Note 2: "Additionally, individuals with autism have been described as distractible, demonstrating variability in skill performance, having low tolerance for incoming sensory stimuli, and impervious to the usual verbal and even tangible motivators that are used to support optimal performance during testing (Koegel, Koegel, & Smith, 1997; Cook, 1991; Rapin, 1991). Therefore, a standardized testing process does not play to the strengths of individuals with autism and, consequently, the testing process often is not well tolerated, nor does it result in an accurate reflection of the individual's abilities" (Tomchek & Case-Smith, 2009 [5]).

  2. It is recommended that if standardized testing of motor and self-care skills is warranted, one of the following assessment tools be administered during or after the initial occupational therapy (OT) evaluation:
    • 0 through 5 years of age: Peabody Developmental Motor Scales 2 (PDMS-2)
    • 4 years through 9 years: Bruininks-Oseretsky Test of Motor Proficiency-2 (BOT2)
    • 6 months through 7.5 years of age: Pediatric Evaluation of Disability Inventory (PEDI)
      (Local Consensus [5])
    • It is recommended that the assessment results be interpreted with caution as some of the tools are not standardized for children with autism spectrum disorder (ASD) (Local Consensus [5]).

      Note 1: The PDMS 2 has not been normed for children with ASD; however, many studies report the use of the Peabody with children who have ASD (Provost, Lopez, & Heimerl, 2007 [4b]; Connolly et al., 2006 [4b]; Provost et al., 2004 [4b]).

      Note 2: Although the BOT-2 is not standardized on children with ASD, data was collected showing that the BOT-2 is sensitive enough to identify motor deficits in children with high-functioning autism/Asperger's disorder (Bruininks & Bruininks, 2005 [5]).

      Note 3: One of the limitations of the PEDI for this population is the limited sample size of children with cognitive and social disabilities (Feldman, Haley, & Coryell, 1990 [4b]). The authors propose that the PEDI is most appropriate to use with children who have physical or combined physical and cognitive disabilities. The validity of using the PEDI with children who have primarily behavioral and social concerns such as autism is unknown (Haley et al., 1992 [5]).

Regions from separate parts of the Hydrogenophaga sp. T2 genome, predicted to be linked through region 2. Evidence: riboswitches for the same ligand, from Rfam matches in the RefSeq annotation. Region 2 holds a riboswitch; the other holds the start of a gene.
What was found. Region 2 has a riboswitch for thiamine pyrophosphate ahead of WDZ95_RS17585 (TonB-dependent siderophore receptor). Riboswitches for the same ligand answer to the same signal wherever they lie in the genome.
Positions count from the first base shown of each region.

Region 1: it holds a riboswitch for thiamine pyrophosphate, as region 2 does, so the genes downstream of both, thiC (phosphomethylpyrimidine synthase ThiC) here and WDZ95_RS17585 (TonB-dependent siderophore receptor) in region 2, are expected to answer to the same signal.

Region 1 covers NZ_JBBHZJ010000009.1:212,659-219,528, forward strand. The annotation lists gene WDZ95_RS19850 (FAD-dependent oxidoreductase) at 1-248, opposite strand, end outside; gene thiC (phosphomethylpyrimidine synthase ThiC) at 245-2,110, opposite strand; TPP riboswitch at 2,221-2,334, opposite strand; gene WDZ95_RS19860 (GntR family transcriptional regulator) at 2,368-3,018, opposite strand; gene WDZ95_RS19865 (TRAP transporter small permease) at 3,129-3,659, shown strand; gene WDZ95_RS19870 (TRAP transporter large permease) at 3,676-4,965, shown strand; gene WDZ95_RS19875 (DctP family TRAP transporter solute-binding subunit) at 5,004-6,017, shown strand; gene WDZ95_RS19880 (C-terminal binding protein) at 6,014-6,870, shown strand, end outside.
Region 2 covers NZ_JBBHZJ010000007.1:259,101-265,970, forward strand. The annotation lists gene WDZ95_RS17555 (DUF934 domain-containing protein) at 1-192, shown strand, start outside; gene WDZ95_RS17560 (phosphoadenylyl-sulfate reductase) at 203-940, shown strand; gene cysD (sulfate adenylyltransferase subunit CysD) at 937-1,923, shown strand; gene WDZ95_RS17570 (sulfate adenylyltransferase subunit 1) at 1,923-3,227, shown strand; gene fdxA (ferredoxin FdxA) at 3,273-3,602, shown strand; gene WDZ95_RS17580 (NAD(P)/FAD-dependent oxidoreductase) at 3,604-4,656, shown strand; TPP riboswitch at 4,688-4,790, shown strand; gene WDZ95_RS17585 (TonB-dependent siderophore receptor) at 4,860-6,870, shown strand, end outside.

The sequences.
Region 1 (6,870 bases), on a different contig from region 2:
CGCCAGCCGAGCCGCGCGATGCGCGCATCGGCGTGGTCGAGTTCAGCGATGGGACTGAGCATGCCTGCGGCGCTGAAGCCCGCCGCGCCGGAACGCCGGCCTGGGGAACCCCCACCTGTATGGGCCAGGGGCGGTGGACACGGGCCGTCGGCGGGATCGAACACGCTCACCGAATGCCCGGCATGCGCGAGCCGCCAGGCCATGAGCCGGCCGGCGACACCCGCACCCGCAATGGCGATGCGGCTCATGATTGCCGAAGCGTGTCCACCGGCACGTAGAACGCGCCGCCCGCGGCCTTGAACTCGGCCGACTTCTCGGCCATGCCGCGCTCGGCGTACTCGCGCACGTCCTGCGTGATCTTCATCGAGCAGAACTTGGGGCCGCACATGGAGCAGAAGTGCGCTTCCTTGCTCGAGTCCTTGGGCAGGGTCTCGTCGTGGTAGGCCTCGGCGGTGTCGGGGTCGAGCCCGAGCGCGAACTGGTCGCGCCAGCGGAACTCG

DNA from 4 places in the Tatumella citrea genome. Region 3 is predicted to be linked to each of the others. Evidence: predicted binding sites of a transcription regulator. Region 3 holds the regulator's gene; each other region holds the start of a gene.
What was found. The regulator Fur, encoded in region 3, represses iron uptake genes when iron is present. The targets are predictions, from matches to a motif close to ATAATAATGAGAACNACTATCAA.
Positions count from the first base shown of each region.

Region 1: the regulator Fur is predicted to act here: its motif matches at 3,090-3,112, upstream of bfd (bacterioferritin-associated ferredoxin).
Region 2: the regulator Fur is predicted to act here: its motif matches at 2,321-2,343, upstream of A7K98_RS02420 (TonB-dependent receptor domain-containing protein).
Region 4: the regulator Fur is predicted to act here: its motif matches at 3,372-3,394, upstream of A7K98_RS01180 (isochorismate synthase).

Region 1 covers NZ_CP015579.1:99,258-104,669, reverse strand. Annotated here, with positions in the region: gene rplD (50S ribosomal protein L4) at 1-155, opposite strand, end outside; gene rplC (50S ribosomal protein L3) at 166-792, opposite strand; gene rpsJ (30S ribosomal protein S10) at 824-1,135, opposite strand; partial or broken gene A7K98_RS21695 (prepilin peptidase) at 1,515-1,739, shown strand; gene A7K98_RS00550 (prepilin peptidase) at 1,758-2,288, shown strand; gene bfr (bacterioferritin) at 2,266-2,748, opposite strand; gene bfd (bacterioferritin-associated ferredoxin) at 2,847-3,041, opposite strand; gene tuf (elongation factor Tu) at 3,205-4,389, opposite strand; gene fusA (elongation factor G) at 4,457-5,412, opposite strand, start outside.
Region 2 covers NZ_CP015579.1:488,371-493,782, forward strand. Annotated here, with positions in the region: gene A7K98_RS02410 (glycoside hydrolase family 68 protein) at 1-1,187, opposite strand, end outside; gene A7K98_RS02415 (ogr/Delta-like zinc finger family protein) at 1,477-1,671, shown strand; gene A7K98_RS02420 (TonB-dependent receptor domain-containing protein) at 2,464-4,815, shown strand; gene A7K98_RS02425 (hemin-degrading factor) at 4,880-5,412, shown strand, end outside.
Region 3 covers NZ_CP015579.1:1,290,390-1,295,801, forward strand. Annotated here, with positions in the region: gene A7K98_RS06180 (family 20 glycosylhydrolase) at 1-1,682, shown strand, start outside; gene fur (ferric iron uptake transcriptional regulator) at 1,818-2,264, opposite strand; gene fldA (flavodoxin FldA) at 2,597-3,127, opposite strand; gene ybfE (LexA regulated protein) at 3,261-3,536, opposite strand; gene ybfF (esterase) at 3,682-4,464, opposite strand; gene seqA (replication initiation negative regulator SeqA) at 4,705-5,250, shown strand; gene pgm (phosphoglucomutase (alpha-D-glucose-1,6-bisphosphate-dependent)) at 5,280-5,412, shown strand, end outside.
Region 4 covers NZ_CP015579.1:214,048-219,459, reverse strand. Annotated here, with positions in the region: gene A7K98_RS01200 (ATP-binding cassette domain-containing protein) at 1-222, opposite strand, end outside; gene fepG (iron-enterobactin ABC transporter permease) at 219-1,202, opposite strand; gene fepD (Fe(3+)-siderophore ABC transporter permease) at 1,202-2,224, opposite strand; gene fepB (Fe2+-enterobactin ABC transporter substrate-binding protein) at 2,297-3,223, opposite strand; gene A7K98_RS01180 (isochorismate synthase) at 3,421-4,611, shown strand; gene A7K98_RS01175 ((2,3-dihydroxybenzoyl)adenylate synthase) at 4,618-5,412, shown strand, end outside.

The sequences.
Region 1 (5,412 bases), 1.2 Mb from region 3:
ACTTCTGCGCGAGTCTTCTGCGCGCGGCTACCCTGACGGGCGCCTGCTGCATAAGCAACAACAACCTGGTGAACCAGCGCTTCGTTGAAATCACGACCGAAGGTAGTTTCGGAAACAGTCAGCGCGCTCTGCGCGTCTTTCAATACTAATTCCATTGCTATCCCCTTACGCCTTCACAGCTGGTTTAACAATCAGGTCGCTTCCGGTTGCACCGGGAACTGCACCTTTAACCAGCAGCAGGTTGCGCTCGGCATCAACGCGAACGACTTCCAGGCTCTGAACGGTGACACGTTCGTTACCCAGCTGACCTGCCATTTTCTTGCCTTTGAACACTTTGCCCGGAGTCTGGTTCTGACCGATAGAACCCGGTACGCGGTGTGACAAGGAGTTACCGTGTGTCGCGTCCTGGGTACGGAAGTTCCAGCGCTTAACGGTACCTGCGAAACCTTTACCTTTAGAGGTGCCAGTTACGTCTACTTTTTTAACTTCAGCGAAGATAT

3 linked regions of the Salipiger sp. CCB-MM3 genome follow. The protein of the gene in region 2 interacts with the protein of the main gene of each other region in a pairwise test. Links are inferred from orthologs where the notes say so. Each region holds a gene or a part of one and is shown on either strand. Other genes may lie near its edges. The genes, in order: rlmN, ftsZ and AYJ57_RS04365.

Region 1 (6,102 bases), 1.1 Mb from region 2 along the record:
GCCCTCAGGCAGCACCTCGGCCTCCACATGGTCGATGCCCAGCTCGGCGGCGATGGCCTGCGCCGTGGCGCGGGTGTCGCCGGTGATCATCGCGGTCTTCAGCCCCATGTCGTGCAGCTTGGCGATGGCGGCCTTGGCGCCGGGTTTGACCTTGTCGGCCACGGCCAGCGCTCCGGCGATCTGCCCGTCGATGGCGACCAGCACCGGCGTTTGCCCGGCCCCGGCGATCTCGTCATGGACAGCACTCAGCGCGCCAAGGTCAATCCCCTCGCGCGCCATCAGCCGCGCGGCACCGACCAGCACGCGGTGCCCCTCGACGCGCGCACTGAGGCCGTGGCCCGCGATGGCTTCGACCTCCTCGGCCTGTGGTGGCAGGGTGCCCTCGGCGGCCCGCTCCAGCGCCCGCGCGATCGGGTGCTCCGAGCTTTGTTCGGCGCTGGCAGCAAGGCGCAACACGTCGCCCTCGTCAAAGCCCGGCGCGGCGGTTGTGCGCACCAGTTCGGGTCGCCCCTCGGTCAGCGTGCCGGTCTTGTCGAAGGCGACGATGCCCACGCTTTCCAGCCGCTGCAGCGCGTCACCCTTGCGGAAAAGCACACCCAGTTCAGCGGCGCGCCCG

Definitions:

    Table of Evidence Levels

    Quality Level Definition
    1a† or 1b† Systematic review, meta-analysis, or meta-synthesis of multiple studies
    2a or 2b Best study design for domain
    3a or 3b Fair study design for domain
    4a or 4b Weak study design for domain
    5 Other: General review, expert opinion, case report, consensus report, or guideline

    †a = good quality study; b = lesser quality study

    Table of Recommendation Strength

    Strength Definition
    "Strongly recommended" There is consensus that benefits clearly outweigh risks and burdens (or vice-versa for negative recommendations).
    "Recommended" There is consensus that benefits are closely balanced with risks and burdens.
    No recommendation made There is a lack of consensus to direct development of a recommendation.
    Dimensions: In determining the strength of a recommendation, the development group makes a considered judgment in a consensus process that incorporates critically appraised evidence, clinical experience, and other dimensions as listed below.
    1. Grade of the Body of Evidence
    2. Safety/Harm
    3. Health benefit to the patients (direct benefit)
    4. Burden to patient of adherence to recommendation (cost, hassle, discomfort, pain, motivation, ability to adhere, time)
    5. Cost-effectiveness to healthcare system (balance of cost/savings of resources, staff time, and supplies based on published studies or onsite analysis)
    6. Directness (the extent to which the body of evidence directly answers the clinical question [population/problem, intervention, comparison, outcome])
    7. Impact on morbidity/mortality or quality of life

    Note: Full tables of evidence grades and strength of recommendations are available in separate documents (see the "Availability of Companion Documents" field).

    Clinical Algorithm(s)

    None provided

    Evidence Supporting the Recommendations

    References Supporting the Recommendations
    Type of Evidence Supporting the Recommendations

    The type of supporting evidence is identified and graded for each recommendation (see the "Major Recommendations" field).

    Benefits/Harms of Implementing the Guideline Recommendations

    Potential Benefits

    The family will gain an understanding of where their child is functioning compared to other children his/her age.

    Potential Harms

    No studies specifically evaluating the validity of these instruments with children diagnosed with autism were identified. Therefore, test results may not be valid and need to be interpreted with caution.

    The body of evidence for the use of standardized tests with children who have a diagnosis of autism spectrum disorder (ASD) is low. In addition, the value of standardized testing is questionable with children who have ASD. Results may "bear little relationship to the children's abilities to function."* Children with ASD may perform better than their usual abilities during standardized assessments due to the highly structured test setting as opposed to the child's natural setting, which may be less structured. Performance may be below or above their usual abilities depending on the client's level of interest and/or motivation; test procedures may need to be modified to increase child's motivation and comprehension. If tests are not completed or conducted in a standardized way, the results would need to be interpreted with caution since they would no longer be standardized.

    *Clark J, Miller-Kuhaneck H, Watling R. Autism: a comprehensive OT approach. 2004.

    Qualifying Statements

    Qualifying Statements